It would be inconsistent, then, for Anabaptists to impose their pacifism on the dominant culture by demanding it think the same as they. (23) Instead they must continue to model Otherness, hoping to attract the patriotic same to resist the dominant ideology--as did Khan Abdul Ghaffar Khan, known as the "nonviolent soldier of Islam" for leading the Pathans of the Khyber Pass to protest, without violence, British power. (24) Khan demonstrates that Anabaptists do not hold a monopoly on God-fearing pacifism. However, unlike those Talibes who have internalized denunciations of Otherness in the Qur'an, Anabaptists can inhabit Otherness because they believe in an Absolute Other who spoke into existence a universe which valorizes Otherness.

While it is not at all fashionable these days to talk of an Absolute, it may be the only way to resolve the contradictions which inscribe most postmodern ethical discussions. Antifoundational theorists who seek to avoid what Seyla Benhabib describes as the "social conformism, authoritaranism [sic] and patriarchalism" of communitarianism (25) usually end up laying some kind of foundation--a metaphysical first principle--upon which to build their ethics, whether it be reason, love, justice, or the body. Benhabib, herself, in her appeal for "interactive universalism," establishes intuition as her pre-discursive ground. But one wonders about the etiology of her intuition. Either it is constituted by a community's discourse, and hence is not universal, or else it is tied to something that transcends our human situatedness. Herein lies the fundamental problem with most postmodern ethical positions: those who hold to a purely naturalistic explanation of existence, an existence Darwin quite convincingly situated in natural selection, are hard pressed to explain why an intuition for justice should ever extend beyond either the discursive practices or the selfish genes of an individual species or tribe. (26)

Bakhtin, like many people of faith, was simply more self-conscious about his ethical ground; it was situated upon God as Other: "Outside God, outside the bounds of trust in absolute otherness, self-consciousness and self-utterance are impossible." (27) Significantly, due to his belief in that Other, Bakhtin was sent into exile, limned as Other to Stanlinism. This may explain why he came to pronounce the Golden Rule in a new tongue, a tongue valued by postmodern thinkers. Rather than starting with the traditional Christian ethic "Do unto others as you would have them do unto you," which makes the self the source of morality, he begins with what I would describe as "see others as they see your otherness." (28) We are all other to each other, making humans of all races and faiths mutually interdependent. For Bakhtin, as for the Anabaptist, I need the other to live, because, and this is the gist of my argument, the I AM is the Other.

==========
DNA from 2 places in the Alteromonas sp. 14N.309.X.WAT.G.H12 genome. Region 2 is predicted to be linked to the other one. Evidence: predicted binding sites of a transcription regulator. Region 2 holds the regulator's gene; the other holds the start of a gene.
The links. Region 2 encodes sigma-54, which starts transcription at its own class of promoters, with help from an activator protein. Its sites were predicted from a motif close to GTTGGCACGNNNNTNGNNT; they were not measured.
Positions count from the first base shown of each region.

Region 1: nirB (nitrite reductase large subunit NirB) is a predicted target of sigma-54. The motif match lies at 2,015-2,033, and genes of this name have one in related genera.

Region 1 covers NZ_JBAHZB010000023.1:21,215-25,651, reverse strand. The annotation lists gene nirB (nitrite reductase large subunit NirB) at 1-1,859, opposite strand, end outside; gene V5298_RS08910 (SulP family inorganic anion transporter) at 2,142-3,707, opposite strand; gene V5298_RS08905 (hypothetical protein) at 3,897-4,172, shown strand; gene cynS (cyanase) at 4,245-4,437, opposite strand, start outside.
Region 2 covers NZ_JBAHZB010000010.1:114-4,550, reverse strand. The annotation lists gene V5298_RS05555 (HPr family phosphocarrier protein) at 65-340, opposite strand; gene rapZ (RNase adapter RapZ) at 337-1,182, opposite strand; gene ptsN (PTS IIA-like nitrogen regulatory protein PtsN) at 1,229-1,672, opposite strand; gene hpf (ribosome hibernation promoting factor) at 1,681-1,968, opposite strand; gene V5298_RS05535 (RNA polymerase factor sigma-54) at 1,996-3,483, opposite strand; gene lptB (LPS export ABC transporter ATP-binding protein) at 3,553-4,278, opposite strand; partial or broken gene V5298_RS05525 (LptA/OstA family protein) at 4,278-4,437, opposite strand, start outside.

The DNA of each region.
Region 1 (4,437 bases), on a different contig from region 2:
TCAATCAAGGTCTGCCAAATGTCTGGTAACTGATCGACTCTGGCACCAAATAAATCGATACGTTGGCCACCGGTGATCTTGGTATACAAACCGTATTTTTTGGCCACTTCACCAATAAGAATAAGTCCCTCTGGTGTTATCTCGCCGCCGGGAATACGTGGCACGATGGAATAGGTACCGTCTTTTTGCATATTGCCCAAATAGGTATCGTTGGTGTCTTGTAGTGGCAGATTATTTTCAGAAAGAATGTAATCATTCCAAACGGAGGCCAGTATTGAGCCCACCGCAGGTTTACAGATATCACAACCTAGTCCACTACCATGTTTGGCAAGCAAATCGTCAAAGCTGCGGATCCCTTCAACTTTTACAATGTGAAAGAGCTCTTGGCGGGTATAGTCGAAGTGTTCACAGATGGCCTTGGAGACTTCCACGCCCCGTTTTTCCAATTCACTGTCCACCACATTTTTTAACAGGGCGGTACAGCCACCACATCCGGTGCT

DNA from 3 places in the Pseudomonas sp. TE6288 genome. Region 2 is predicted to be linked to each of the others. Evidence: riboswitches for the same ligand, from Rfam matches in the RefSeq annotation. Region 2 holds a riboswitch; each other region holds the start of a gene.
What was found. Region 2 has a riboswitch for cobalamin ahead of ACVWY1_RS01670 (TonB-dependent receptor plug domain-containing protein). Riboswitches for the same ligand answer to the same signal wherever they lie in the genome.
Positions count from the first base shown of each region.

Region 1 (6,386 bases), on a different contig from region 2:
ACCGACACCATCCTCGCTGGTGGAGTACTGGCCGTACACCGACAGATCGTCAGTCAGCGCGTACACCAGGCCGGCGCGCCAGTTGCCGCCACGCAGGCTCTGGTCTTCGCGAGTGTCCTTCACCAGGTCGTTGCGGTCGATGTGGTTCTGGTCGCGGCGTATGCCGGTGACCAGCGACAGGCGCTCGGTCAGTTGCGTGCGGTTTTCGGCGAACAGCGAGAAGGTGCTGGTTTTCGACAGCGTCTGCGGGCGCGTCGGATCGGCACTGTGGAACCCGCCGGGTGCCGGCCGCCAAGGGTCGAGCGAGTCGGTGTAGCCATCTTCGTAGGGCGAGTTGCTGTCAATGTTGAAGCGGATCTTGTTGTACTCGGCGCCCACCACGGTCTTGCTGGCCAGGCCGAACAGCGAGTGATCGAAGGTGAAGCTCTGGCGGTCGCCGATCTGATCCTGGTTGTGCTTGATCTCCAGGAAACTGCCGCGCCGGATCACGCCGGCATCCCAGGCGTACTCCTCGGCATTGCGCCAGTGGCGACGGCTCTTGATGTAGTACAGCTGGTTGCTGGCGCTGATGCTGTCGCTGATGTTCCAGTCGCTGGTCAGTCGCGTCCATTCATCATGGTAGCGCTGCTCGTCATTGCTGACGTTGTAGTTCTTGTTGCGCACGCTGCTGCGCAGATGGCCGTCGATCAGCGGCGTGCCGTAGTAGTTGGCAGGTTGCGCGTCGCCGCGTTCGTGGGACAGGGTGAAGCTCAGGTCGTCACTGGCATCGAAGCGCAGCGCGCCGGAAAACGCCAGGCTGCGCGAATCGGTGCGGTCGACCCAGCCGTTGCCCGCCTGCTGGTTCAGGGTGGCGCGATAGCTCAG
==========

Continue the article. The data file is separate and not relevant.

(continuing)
Notes

(1.) See Graham Allen, Intertextuality (NY: Routledge, 2000).

(2.) Bakiatin writes, "the word does not exist in a neutral and impersonal language (it is not, after all, out of a dictionary that the speaker gets his words!), but rather it exists in other people's mouths, in other people's contexts, serving other people's intentions." M. M. Bakhtin, The Dialogic Imagination, trans. Caryl Emerson and Michael Holquist, ed. Michael Holquist (Austin: U Texas Press, 1981), 294.

(3.) Bakhtin uses the word translated as "unfinalizability" in Problems of Dostoevsky's Poetics, trans. and ed. Caryl Emerson (Minneapolis: U of Minnesota Press, 1984).

(4.) Derek Attridge, "Innovation, Literature, Ethics: Relating to the Other," PMLA 114 (1999): 24.

(5.) Edward Rothstein, "Attacks on U.S. Challenge the Perspectives of Postmodern True Believers," New York Times, 22 Sept. 2001, late edition, A17.

(6.) Stanley Fish, "Condemnation Without Absolutes," New York Times, 15 Oct. 2001, http://www.nytimes.com/2001/10/15/opinion/15FISH.html (15 Oct. 2001).